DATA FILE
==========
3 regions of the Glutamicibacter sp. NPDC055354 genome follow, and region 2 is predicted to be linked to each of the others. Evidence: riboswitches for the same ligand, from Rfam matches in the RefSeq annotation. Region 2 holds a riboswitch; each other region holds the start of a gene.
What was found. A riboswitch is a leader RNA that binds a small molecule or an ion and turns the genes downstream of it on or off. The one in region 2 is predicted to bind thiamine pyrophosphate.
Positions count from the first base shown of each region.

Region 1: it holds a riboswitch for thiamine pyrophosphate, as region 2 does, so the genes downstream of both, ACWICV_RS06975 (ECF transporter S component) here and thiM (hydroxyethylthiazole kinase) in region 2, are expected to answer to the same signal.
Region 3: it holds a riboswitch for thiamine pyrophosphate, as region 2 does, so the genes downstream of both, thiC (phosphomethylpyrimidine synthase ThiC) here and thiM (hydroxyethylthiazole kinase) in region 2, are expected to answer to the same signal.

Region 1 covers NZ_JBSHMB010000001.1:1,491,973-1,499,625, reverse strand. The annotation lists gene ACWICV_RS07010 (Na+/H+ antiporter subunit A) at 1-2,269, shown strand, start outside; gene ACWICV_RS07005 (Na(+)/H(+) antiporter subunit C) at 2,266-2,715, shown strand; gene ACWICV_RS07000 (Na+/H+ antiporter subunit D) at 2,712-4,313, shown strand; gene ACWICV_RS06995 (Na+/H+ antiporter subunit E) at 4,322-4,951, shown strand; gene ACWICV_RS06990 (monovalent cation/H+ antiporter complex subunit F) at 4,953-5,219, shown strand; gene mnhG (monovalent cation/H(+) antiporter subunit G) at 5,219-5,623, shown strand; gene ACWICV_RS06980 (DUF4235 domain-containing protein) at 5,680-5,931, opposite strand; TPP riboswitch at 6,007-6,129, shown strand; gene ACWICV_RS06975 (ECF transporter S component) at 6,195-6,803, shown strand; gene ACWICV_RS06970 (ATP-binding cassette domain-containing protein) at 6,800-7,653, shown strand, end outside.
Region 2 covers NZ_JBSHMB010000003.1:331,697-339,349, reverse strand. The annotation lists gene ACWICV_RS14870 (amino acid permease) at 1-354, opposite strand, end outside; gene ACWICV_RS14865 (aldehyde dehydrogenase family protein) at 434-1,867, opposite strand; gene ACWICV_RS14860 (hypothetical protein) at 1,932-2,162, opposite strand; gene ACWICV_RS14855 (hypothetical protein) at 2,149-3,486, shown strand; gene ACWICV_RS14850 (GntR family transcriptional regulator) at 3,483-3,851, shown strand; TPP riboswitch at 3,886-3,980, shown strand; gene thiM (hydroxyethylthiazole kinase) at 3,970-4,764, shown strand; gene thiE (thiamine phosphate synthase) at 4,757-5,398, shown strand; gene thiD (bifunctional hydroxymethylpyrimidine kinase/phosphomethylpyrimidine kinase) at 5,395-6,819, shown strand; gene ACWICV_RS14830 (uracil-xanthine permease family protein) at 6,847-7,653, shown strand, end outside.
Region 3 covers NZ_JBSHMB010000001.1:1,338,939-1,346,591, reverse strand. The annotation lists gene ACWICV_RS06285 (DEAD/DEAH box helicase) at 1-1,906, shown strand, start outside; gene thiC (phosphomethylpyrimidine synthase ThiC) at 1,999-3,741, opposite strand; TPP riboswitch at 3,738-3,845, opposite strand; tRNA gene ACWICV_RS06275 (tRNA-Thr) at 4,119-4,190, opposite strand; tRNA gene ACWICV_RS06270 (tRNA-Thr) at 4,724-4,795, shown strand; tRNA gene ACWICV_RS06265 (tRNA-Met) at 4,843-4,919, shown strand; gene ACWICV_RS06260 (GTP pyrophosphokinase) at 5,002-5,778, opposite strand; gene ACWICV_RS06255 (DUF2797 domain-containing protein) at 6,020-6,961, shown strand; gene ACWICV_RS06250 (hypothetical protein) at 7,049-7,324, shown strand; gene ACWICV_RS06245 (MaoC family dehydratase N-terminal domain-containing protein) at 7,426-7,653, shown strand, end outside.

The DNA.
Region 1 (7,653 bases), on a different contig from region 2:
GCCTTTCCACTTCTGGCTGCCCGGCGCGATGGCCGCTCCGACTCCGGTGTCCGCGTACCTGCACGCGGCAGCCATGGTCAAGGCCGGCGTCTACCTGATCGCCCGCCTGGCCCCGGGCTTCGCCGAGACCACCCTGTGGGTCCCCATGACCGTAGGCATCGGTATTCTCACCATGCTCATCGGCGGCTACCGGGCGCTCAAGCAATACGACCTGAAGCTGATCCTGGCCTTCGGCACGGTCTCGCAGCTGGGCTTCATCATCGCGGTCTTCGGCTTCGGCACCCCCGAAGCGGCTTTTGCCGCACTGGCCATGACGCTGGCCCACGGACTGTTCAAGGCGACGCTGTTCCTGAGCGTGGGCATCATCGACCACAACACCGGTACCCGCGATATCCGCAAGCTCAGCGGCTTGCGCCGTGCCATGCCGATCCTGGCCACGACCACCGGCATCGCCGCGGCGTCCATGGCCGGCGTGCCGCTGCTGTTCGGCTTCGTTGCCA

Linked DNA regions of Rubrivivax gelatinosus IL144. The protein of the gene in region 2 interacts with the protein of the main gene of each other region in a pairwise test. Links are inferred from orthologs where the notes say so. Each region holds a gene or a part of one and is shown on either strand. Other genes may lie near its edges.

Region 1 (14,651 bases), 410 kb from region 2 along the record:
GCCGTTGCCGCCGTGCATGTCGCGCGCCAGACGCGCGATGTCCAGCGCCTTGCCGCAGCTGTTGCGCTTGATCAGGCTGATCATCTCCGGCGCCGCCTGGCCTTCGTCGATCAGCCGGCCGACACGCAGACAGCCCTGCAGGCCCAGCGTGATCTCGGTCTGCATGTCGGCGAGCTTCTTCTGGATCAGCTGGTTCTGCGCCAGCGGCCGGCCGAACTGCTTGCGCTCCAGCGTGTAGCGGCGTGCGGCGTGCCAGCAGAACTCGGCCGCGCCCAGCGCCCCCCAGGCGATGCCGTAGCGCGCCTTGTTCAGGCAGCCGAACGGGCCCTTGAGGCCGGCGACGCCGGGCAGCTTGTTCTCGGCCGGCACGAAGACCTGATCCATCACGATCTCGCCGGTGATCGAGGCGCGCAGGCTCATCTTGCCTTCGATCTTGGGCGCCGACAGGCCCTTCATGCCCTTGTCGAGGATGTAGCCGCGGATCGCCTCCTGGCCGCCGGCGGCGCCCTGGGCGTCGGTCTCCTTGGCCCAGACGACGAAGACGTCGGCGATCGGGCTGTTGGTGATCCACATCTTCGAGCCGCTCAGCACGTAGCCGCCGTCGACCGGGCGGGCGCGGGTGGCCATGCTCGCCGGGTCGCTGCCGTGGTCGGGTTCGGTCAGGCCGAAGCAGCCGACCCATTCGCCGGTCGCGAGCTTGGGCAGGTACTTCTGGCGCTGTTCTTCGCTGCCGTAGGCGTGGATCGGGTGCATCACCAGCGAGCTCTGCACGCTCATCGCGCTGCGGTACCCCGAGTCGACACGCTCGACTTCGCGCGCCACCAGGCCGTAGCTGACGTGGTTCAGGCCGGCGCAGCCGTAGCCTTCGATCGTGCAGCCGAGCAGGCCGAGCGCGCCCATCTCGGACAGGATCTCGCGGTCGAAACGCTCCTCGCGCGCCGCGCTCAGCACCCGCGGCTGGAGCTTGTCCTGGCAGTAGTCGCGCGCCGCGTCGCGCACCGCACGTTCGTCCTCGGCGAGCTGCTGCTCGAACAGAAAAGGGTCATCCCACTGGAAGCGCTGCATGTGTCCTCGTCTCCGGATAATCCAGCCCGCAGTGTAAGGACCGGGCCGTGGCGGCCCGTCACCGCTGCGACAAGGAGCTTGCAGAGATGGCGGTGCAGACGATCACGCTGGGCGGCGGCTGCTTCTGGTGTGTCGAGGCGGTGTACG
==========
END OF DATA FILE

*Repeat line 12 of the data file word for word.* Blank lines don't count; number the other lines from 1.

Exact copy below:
Linked DNA regions of Rubrivivax gelatinosus IL144. The protein of the gene in region 2 interacts with the protein of the main gene of each other region in a pairwise test. Links are inferred from orthologs where the notes say so. Each region holds a gene or a part of one and is shown on either strand. Other genes may lie near its edges.